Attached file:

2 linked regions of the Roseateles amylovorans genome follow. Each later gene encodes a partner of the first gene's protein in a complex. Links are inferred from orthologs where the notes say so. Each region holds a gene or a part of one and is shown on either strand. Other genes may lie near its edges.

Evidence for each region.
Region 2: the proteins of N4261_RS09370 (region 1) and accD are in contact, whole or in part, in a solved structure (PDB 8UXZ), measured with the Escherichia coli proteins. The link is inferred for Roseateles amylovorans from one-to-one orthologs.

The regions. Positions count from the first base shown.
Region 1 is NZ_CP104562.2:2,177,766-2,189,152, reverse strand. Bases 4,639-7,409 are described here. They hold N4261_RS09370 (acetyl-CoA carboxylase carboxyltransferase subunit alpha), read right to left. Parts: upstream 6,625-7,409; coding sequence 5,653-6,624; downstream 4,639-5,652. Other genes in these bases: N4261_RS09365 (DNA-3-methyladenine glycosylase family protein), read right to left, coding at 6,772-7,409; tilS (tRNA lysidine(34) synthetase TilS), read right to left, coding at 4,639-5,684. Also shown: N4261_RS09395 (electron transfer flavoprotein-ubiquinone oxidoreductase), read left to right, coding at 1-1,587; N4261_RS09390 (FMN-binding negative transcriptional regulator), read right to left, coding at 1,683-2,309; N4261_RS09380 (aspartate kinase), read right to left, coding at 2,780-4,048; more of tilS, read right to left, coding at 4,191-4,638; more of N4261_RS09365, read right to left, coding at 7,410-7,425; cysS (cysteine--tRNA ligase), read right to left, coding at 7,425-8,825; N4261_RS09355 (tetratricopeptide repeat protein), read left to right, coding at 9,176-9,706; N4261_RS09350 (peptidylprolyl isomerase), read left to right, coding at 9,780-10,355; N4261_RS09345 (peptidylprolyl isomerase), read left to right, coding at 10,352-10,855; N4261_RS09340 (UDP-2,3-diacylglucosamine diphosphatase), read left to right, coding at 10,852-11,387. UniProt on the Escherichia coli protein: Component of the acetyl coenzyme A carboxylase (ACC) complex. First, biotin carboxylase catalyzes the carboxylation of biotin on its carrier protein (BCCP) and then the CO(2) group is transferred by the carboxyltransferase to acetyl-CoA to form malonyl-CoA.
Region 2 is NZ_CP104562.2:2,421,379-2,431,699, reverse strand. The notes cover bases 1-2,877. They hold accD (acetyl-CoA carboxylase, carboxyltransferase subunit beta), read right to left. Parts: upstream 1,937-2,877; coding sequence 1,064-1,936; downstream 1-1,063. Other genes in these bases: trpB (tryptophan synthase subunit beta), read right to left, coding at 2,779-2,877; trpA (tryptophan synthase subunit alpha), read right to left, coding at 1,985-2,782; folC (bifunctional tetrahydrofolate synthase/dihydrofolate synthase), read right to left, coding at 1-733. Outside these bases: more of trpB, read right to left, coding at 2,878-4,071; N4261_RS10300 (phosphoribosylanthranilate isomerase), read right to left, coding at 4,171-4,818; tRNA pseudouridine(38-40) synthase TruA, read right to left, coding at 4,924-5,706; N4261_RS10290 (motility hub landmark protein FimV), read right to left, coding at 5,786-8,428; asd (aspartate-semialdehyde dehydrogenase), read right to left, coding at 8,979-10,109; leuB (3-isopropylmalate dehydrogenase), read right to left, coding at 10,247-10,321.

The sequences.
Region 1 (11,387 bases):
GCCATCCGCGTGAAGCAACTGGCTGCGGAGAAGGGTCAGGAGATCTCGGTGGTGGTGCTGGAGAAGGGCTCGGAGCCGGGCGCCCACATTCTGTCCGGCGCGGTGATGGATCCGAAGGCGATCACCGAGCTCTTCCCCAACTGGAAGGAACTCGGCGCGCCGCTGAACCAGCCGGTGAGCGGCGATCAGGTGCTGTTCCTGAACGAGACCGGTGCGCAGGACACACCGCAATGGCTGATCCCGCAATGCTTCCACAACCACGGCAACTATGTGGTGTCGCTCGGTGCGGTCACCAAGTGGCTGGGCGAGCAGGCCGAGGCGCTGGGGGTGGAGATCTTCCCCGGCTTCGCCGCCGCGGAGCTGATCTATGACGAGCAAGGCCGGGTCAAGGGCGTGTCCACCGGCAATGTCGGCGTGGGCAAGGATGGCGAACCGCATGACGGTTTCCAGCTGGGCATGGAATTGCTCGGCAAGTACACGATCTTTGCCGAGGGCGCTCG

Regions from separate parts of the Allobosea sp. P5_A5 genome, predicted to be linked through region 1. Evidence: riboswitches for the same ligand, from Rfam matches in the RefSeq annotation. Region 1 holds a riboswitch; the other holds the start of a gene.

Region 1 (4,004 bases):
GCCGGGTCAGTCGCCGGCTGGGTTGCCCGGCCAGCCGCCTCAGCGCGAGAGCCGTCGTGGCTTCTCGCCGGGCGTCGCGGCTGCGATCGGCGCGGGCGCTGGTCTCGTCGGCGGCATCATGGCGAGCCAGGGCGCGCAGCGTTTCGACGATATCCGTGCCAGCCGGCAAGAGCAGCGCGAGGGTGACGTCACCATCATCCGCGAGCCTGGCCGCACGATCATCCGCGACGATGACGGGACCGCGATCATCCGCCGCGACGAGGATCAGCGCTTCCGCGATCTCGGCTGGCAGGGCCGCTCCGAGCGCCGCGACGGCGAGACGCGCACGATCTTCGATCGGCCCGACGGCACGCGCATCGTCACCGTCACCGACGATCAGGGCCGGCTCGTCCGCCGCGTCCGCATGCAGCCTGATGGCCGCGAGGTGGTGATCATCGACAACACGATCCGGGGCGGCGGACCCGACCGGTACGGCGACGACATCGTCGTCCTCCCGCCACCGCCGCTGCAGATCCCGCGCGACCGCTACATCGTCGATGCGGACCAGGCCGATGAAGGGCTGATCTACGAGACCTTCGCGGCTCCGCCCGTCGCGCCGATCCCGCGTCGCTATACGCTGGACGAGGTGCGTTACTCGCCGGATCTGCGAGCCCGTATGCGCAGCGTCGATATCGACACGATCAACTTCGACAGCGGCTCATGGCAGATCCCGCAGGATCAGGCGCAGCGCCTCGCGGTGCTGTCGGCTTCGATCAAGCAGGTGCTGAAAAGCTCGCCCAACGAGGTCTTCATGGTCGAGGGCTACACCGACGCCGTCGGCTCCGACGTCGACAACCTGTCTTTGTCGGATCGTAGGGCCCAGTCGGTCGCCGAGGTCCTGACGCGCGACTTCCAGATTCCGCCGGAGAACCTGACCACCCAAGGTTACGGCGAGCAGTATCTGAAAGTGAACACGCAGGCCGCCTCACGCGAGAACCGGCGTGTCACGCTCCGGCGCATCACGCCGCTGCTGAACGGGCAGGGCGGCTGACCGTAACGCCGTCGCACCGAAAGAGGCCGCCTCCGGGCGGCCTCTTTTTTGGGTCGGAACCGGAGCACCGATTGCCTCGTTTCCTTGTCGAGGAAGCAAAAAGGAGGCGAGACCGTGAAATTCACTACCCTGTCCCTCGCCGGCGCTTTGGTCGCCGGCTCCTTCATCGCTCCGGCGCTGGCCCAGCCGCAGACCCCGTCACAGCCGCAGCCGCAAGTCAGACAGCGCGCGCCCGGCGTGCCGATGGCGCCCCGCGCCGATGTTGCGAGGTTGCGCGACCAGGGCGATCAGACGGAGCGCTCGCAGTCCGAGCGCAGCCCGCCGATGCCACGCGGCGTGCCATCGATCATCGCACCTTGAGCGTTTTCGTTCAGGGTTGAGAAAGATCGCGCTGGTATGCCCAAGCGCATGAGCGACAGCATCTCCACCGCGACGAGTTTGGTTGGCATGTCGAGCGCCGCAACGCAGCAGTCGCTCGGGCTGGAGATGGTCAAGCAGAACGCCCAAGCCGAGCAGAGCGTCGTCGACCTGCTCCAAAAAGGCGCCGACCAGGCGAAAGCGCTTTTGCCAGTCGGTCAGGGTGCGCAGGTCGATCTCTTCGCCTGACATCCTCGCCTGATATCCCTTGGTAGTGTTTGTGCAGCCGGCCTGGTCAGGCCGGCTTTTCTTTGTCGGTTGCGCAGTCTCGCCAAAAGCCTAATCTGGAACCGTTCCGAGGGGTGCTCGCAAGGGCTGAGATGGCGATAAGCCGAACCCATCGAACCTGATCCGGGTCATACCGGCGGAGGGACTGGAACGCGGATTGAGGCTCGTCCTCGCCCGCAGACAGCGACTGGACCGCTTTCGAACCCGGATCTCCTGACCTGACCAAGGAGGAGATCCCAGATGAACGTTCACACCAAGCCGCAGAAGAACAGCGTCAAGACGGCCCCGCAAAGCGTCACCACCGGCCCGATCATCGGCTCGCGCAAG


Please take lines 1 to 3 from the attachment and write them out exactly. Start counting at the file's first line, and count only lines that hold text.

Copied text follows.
2 linked regions of the Roseateles amylovorans genome follow. Each later gene encodes a partner of the first gene's protein in a complex. Links are inferred from orthologs where the notes say so. Each region holds a gene or a part of one and is shown on either strand. Other genes may lie near its edges.

Evidence for each region.
Region 2: the proteins of N4261_RS09370 (region 1) and accD are in contact, whole or in part, in a solved structure (PDB 8UXZ), measured with the Escherichia coli proteins. The link is inferred for Roseateles amylovorans from one-to-one orthologs.